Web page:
In the early 1970s he suffered a fearful car accident in which a shoulder was severely damaged. He fought his way back and in 1985 reappeared in London for a 40th anniversary recital, but was not the same force as before (65 years old). He died on 20 August 1990 at the riverside home in Grez-sur-Loing where he and his wife, a former violinist and gentel person, had lived for years surrounded by the paintings and drawings given to Gendron by his artist friends. Maurice Gendron admired Casals but modelled himself much more on Feuermann.
In his early days he had a coruscating technique and although he was always his own man, there was something of Feuermann in the intense focus of his beautiful tone. In 1970 he took up conducting, a discipline he had studied with Mengelberg, Scherchen and Désormière, make Label recording and concerts in Asia and Europe. Apart from excellent versions of the Haydn D major and Saint-Saëns Concertos for a label, his early records were made for Decca. They began with a 1946 Dvor?ák Concerto on 78rpm discs, with Karl Rankl conducting, the recordings reissued here were more fortunate and established a foothold in the catalogue for years as more works of Gendron as J.S.Bach cello suites, Haydn cello concert 1&2, Tchaikovsky Rococo variations (under Anserment and other great conductors - Decca),Schumann cello concert whit a great cello cadenza by Gendron (Decca and Philips) (all the great French cellists played the Schumann Concerto better than their rivals from other schools; bat Gendron’s superb interpretation was a most refined, elegant performer.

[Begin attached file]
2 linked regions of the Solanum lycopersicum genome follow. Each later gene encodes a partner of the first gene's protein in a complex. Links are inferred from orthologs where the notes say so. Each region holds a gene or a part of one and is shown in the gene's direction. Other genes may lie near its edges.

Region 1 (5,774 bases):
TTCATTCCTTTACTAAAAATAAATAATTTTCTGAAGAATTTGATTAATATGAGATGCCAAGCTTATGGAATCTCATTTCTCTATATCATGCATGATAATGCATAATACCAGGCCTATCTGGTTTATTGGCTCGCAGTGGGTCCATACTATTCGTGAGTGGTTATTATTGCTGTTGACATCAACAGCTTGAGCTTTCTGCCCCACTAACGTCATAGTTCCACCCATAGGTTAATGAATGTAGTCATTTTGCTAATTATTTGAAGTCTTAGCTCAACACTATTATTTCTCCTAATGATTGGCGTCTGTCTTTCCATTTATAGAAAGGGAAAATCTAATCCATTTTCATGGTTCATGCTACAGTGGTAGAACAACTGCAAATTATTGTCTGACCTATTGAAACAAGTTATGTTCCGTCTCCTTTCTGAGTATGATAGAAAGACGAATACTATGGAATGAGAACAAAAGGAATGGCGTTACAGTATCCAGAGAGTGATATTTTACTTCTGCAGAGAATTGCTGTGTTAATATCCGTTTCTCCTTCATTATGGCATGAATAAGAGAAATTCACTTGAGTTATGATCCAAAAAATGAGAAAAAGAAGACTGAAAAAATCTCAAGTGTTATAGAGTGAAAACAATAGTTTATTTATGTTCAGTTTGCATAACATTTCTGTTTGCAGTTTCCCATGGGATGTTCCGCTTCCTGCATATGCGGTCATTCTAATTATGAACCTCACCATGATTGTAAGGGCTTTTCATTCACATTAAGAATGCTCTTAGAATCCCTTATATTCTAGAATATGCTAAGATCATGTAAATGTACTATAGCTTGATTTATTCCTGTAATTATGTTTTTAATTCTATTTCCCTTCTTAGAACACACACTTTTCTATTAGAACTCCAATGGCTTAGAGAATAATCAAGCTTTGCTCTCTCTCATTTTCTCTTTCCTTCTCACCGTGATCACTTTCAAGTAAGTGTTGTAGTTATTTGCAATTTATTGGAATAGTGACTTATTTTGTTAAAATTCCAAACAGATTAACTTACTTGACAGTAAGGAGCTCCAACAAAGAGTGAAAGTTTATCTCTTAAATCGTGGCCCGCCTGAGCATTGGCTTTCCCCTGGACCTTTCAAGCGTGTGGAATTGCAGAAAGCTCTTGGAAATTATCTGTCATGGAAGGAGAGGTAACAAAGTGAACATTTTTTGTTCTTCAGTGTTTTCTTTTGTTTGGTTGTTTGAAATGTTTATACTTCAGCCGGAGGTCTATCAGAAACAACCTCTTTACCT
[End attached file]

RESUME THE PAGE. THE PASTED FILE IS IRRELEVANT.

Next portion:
The impression of all Gendron's performances is of Gendron’s dreams music (as Rondò of Dvorak whit Bernard Haiting and Orchestra Filarmonica of London) and seemingly easy tonal production – up to 1958, when he acquired his 1693 Stradivari, he played a 1610 Giovanni Grancino cello which, dare one say, suited him even better. Maurice Gendron recording more classic pices for him time and all are masterpiece of interpretation him patner in this recording are the best of conductors and orchestra. Read more on Last.fm. User-contributed text is available under the Creative Commons By-SA License; additional terms may apply..